Wider View Archive

DR Congo’s uphill battle for peace

December 6, 2018 Charles Kwuelum

The Democratic Republic of the Congo is at a critical historical moment. That was the conclusion during a recent workshop held by Church of Christ in Congo (known by its French acronym, ECC), which focused on creating teams to prevent electoral violence. Long-expected parliamentary elections, a chance for the first peaceful transfer of power since independence, will be held on December 23. After the assassination of his father Laurent Kabila in 2001, Joseph Kabila became president and has remained in office beyond the country’s two term limit. After much local and international pressure, he has agreed to not run again. […]

Advocacy: Action and reflection, no deportation required

November 29, 2018 Thirdway

I slipped out of the office over lunch for a brief twenty minutes a few weeks ago: down the elevator, out the building, and around the corner, to join a small group standing in front of the building housing the Mexican Embassy. September 26, 2018 marks four years since the disappearance of the 43 students from Ayotzinapa. A few Canadian human rights groups held a small vigil in their honour and to demand action. At the beginning, I stood on the outskirts. Someone was taking photos. I was not with a partner organization. I was present as myself, not by invitation […]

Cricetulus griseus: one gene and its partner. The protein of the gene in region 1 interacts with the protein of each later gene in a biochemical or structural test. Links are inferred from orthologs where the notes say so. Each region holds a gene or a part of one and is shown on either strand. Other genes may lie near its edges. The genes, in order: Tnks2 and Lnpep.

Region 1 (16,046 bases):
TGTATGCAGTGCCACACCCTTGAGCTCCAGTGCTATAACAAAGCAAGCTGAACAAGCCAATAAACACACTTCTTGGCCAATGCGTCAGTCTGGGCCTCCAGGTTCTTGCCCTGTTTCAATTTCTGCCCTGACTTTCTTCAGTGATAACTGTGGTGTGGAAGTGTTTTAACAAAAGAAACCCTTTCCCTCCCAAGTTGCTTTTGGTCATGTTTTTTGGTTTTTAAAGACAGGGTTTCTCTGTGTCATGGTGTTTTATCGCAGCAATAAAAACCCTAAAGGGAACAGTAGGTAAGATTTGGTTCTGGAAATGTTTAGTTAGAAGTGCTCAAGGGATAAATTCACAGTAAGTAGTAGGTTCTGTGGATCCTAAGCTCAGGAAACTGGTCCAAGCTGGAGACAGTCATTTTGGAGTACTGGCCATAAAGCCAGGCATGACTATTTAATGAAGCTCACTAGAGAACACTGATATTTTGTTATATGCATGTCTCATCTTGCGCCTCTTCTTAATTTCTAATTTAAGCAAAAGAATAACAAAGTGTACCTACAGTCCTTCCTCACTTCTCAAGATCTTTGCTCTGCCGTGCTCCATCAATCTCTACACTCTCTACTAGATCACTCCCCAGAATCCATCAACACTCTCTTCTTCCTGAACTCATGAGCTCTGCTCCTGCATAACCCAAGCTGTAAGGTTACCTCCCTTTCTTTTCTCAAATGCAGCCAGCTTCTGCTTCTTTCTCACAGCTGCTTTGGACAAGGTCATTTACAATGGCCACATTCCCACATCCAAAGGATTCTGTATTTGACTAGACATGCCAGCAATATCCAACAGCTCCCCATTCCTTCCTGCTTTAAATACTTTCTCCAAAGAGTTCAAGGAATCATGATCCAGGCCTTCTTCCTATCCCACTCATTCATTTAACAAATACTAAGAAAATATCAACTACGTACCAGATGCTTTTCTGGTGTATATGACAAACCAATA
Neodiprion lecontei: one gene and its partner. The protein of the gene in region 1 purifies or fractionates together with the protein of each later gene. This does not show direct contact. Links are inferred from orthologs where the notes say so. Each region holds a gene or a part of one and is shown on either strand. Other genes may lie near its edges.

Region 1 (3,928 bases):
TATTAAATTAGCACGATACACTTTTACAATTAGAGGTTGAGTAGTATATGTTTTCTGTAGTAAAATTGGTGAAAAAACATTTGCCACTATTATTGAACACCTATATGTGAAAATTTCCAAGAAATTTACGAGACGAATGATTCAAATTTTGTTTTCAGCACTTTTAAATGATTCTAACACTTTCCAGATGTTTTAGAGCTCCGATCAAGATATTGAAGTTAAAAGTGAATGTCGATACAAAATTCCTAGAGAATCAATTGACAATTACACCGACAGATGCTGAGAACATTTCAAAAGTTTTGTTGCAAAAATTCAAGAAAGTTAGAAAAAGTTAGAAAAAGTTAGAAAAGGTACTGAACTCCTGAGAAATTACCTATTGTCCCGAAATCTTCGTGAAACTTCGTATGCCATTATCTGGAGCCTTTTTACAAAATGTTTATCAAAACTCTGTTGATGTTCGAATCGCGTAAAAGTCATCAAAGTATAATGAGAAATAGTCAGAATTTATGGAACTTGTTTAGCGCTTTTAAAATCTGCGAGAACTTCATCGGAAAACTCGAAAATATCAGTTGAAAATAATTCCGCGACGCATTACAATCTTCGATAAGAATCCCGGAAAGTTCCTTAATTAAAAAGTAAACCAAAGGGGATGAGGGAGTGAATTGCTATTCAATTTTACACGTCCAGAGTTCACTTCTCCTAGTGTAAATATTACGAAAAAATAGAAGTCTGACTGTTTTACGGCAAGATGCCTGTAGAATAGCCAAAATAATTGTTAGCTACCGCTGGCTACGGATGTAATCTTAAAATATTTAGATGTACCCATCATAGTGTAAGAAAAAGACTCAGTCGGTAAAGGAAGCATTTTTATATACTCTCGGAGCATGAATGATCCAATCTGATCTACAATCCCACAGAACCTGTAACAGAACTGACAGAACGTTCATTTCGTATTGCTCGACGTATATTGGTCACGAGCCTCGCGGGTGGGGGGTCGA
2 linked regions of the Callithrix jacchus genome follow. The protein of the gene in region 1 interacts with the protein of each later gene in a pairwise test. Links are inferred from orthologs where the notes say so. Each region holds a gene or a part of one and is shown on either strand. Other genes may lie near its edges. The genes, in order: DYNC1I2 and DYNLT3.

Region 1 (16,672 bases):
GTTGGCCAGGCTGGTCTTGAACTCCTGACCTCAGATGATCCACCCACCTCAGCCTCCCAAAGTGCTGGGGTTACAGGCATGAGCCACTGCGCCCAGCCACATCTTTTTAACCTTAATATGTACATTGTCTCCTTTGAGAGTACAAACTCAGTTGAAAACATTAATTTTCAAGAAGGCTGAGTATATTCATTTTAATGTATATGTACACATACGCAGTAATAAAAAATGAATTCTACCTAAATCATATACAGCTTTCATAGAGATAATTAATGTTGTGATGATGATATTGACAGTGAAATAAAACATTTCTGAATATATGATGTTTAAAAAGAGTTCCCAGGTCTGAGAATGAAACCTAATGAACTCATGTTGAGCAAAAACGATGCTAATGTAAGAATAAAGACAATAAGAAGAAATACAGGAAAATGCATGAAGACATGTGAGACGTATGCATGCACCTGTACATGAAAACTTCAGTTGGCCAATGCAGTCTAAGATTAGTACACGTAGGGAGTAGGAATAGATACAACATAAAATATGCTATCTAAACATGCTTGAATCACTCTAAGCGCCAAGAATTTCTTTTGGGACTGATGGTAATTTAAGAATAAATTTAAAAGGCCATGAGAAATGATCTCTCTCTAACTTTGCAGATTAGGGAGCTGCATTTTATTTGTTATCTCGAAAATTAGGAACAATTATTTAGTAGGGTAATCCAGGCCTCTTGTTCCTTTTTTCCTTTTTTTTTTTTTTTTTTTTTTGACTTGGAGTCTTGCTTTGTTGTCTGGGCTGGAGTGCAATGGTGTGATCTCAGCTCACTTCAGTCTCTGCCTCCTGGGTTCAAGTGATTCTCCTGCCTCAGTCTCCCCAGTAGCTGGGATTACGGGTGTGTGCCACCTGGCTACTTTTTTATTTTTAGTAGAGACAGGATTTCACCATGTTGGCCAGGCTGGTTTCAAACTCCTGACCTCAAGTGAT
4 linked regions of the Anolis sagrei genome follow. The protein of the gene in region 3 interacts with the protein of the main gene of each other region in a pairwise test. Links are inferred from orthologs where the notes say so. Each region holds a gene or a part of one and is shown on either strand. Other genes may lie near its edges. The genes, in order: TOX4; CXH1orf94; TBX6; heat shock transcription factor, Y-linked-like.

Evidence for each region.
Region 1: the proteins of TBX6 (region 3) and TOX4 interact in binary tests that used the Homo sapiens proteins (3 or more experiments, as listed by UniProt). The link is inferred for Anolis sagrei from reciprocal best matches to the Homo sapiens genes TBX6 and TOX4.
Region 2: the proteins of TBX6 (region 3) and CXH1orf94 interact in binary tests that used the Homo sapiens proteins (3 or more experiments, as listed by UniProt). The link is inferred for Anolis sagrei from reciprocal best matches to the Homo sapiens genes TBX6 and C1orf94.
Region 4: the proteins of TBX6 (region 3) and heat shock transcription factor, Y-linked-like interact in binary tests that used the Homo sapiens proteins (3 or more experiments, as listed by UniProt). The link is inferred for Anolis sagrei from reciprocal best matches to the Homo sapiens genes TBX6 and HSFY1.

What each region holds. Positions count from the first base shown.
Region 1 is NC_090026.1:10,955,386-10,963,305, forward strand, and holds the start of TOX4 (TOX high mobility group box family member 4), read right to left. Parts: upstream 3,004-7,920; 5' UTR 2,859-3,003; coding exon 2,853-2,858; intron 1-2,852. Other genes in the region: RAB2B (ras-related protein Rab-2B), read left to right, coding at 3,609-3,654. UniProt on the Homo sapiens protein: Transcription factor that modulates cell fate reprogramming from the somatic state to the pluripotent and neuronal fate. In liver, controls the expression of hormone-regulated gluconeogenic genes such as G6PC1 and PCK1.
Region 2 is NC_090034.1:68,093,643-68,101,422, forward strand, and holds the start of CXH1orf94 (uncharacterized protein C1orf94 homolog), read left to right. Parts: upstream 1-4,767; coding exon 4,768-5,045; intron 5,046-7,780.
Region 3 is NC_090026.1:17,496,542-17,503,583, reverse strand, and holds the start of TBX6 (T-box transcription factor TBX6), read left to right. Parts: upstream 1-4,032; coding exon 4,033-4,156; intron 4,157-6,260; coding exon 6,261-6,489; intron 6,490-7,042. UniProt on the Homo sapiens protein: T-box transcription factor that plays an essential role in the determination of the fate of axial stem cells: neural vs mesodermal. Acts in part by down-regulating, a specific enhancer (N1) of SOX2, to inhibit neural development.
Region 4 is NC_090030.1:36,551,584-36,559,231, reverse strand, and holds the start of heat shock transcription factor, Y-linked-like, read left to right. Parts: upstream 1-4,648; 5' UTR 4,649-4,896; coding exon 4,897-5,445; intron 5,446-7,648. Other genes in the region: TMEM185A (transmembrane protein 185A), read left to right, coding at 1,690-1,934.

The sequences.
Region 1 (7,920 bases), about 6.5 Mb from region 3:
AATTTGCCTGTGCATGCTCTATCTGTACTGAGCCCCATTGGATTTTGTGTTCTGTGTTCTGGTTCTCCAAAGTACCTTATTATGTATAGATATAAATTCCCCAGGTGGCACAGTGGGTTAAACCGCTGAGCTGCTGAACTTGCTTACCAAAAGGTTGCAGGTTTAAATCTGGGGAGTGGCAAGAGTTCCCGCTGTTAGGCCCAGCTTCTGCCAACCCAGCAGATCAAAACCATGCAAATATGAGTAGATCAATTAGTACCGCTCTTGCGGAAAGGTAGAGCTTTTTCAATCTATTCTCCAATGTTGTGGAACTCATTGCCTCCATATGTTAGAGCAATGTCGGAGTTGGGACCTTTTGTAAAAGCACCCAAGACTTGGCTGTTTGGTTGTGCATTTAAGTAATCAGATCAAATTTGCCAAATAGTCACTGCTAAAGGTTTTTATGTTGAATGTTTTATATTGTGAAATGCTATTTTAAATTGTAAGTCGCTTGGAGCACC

Reinvigorating trust in the midst of displacement

November 16, 2018 Charles Kwuelum

As the dry season set in, Modibo Ado* migrated from his home in Bauchi State, Nigeria, leading his herds of cows and sheep to neighboring Plateau State. There the grass is still green, and water is available for his livestock. In Plateau State, farmers like Emmanuel Davou* tend their crops and wait to harvest them for food and income. For migratory herdsmen like Ado, growing his herds necessitate a search for vegetation and water. Encroachment into grazing routes for farmers like Davou often become a cause for conflict and violence. Such encounters break down relationships and trust among farming and […]

Methane: A key to our changing climate

November 1, 2018 Thirdway

A recent study published by the Intergovernmental Panel on Climate Change predicts a bleak future if nothing is done by governments and individuals to curb climate change. Vulnerable communities around the world are already experiencing the negative impacts of a changing climate, including drought, flooding, famine and increased natural disasters, all of which also contribute to migration and violence. Climate change is caused by the greenhouse effect, which is usually associated with carbon dioxide. However, methane traps 86 times more heat than carbon dioxide. As of 2017, methane comprised 10 percent of all U.S. greenhouse gas emissions, and 60 percent […]

And then there were three

October 25, 2018 Thirdway

By Monica Scheifele In 1968 Mennonite Central Committee took the bold step of opening its first advocacy office in Washington DC. In 1975, a second advocacy office was opened in Ottawa to be followed by a third advocacy office in 1991 in New York to relate to the United Nations. The offices initially opened as listening posts, but now monitor and analyze policies, facilitate meetings for MCC staff and encourage constituents to be advocates themselves. While each office is situated in a different context with unique challenges requiring unique strategies, they all share the same primary purpose of advocacy which […]

The war goes on

October 19, 2018 Rachelle Lyndaker Schlabach